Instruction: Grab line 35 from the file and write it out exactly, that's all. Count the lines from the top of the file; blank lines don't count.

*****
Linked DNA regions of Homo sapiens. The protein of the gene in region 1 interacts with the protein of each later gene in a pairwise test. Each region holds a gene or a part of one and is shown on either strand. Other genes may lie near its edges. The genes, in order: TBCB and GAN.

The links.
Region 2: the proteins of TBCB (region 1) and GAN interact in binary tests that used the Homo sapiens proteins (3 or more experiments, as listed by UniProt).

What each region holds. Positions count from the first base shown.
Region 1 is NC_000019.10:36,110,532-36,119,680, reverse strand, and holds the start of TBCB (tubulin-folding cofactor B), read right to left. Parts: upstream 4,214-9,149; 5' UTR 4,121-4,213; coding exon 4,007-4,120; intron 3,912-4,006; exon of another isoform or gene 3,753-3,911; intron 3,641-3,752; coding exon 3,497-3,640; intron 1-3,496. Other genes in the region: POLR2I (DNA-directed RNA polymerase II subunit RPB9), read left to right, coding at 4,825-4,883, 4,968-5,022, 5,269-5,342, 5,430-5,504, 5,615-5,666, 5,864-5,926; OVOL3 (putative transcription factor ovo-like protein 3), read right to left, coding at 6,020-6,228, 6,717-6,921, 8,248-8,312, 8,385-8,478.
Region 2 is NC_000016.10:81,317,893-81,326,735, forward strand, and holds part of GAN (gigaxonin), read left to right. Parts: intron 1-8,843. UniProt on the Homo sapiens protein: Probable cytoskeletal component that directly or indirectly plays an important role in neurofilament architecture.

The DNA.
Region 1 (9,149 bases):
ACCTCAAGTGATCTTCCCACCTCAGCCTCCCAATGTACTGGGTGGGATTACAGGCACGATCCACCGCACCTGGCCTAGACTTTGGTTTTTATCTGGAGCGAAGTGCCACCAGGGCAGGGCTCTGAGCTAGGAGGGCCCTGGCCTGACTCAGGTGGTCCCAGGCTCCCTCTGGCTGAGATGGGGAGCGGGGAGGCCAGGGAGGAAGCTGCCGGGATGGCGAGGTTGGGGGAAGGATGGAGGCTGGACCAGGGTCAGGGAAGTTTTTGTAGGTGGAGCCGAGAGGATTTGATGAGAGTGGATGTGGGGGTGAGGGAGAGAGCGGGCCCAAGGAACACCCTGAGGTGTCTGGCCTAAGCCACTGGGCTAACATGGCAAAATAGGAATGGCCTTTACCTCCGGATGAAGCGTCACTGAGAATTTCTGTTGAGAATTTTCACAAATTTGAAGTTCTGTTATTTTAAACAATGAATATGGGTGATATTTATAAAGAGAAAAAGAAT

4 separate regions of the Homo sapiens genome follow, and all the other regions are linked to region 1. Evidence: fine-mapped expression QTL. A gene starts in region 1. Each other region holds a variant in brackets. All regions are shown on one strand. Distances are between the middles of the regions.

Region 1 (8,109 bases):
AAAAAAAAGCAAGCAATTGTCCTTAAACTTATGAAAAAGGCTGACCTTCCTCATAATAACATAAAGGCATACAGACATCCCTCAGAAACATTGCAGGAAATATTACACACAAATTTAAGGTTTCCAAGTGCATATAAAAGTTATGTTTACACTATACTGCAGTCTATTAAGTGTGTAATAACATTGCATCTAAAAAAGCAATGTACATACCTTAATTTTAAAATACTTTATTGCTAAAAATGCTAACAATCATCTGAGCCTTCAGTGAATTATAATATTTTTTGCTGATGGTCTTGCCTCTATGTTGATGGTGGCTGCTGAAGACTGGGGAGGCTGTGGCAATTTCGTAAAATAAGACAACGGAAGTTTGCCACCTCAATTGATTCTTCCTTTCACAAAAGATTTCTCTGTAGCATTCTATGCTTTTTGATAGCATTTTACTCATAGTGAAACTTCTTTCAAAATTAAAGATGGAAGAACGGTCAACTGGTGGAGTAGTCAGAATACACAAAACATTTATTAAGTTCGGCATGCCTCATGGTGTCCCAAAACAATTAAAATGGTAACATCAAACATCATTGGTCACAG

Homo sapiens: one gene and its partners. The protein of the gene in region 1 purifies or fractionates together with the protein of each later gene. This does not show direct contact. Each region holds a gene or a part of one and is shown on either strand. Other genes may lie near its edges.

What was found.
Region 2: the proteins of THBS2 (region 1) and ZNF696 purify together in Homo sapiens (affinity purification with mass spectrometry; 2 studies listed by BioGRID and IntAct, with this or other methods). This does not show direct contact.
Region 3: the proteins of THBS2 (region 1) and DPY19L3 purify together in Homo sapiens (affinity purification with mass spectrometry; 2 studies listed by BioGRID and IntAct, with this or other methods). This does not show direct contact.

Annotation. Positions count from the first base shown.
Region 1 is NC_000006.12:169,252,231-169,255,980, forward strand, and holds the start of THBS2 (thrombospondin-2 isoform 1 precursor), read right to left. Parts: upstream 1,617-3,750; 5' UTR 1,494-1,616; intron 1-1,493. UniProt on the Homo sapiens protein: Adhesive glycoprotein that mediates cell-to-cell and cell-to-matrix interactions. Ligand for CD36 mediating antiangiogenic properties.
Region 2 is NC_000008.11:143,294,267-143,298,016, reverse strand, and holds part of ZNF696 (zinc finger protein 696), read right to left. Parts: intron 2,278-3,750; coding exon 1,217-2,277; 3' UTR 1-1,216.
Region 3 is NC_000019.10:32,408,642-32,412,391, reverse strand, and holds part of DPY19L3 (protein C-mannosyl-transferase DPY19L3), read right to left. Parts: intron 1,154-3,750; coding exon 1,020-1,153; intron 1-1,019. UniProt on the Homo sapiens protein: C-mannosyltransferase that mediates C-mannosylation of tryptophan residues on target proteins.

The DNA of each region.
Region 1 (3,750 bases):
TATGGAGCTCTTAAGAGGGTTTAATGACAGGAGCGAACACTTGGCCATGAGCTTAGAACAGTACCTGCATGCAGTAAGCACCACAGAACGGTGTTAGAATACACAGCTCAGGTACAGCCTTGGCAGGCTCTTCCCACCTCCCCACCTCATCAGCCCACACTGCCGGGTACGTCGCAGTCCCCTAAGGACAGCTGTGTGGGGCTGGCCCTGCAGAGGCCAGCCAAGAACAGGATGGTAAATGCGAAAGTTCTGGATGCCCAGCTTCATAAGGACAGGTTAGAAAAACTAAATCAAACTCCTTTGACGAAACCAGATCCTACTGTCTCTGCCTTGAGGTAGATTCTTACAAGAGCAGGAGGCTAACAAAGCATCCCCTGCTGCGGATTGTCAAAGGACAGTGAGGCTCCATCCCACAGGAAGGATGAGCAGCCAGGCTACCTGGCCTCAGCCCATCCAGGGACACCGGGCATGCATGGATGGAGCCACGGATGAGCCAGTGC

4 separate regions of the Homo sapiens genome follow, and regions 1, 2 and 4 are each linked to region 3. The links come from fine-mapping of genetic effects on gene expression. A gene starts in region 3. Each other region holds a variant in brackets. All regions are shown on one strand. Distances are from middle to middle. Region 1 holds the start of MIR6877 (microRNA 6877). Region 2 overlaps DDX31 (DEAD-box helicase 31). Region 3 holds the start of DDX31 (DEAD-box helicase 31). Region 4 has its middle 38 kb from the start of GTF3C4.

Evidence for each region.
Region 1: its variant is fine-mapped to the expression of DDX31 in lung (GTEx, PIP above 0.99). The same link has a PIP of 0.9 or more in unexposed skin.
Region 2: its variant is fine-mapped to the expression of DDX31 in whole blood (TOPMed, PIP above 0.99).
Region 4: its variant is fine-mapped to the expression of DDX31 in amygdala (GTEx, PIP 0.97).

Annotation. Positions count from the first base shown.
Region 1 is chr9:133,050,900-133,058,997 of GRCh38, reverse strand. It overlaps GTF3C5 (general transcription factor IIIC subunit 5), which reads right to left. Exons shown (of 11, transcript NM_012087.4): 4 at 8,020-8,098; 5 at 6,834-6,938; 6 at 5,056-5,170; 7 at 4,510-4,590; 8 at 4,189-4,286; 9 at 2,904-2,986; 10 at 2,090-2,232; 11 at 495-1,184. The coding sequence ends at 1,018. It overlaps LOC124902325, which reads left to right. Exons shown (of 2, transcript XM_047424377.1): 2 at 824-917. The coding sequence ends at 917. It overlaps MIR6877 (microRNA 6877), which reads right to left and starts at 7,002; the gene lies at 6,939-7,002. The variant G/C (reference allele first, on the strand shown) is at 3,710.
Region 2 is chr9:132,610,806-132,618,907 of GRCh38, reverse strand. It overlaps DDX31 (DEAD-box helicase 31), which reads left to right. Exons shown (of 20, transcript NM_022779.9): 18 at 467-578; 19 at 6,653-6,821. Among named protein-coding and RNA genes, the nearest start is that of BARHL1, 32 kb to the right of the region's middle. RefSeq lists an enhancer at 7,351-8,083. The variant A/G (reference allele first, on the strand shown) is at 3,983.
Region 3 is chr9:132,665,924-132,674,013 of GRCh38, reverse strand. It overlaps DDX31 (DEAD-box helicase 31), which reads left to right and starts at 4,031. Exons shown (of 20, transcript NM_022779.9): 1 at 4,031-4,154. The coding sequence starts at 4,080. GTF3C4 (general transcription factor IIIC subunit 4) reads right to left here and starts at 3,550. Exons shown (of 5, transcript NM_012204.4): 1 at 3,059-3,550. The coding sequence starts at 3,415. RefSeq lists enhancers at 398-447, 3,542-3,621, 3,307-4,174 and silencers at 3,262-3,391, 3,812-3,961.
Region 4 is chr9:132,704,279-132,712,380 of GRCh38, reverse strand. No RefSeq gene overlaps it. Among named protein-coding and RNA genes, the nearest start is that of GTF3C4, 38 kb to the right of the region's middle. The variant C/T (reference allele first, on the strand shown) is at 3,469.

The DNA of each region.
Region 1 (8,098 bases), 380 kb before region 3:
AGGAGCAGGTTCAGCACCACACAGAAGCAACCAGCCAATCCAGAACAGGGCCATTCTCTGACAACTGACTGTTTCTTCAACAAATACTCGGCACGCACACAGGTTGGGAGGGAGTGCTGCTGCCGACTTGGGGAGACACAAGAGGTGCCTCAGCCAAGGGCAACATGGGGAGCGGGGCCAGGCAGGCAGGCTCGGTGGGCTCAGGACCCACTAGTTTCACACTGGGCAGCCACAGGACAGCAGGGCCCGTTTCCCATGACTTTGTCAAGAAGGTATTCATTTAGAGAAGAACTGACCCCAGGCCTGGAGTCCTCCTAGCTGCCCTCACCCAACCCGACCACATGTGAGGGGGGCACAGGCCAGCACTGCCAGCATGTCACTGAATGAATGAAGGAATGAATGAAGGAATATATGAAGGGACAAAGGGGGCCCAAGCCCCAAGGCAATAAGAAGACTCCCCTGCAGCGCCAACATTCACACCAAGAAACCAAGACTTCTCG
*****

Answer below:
Region 1 (8,098 bases), 380 kb before region 3: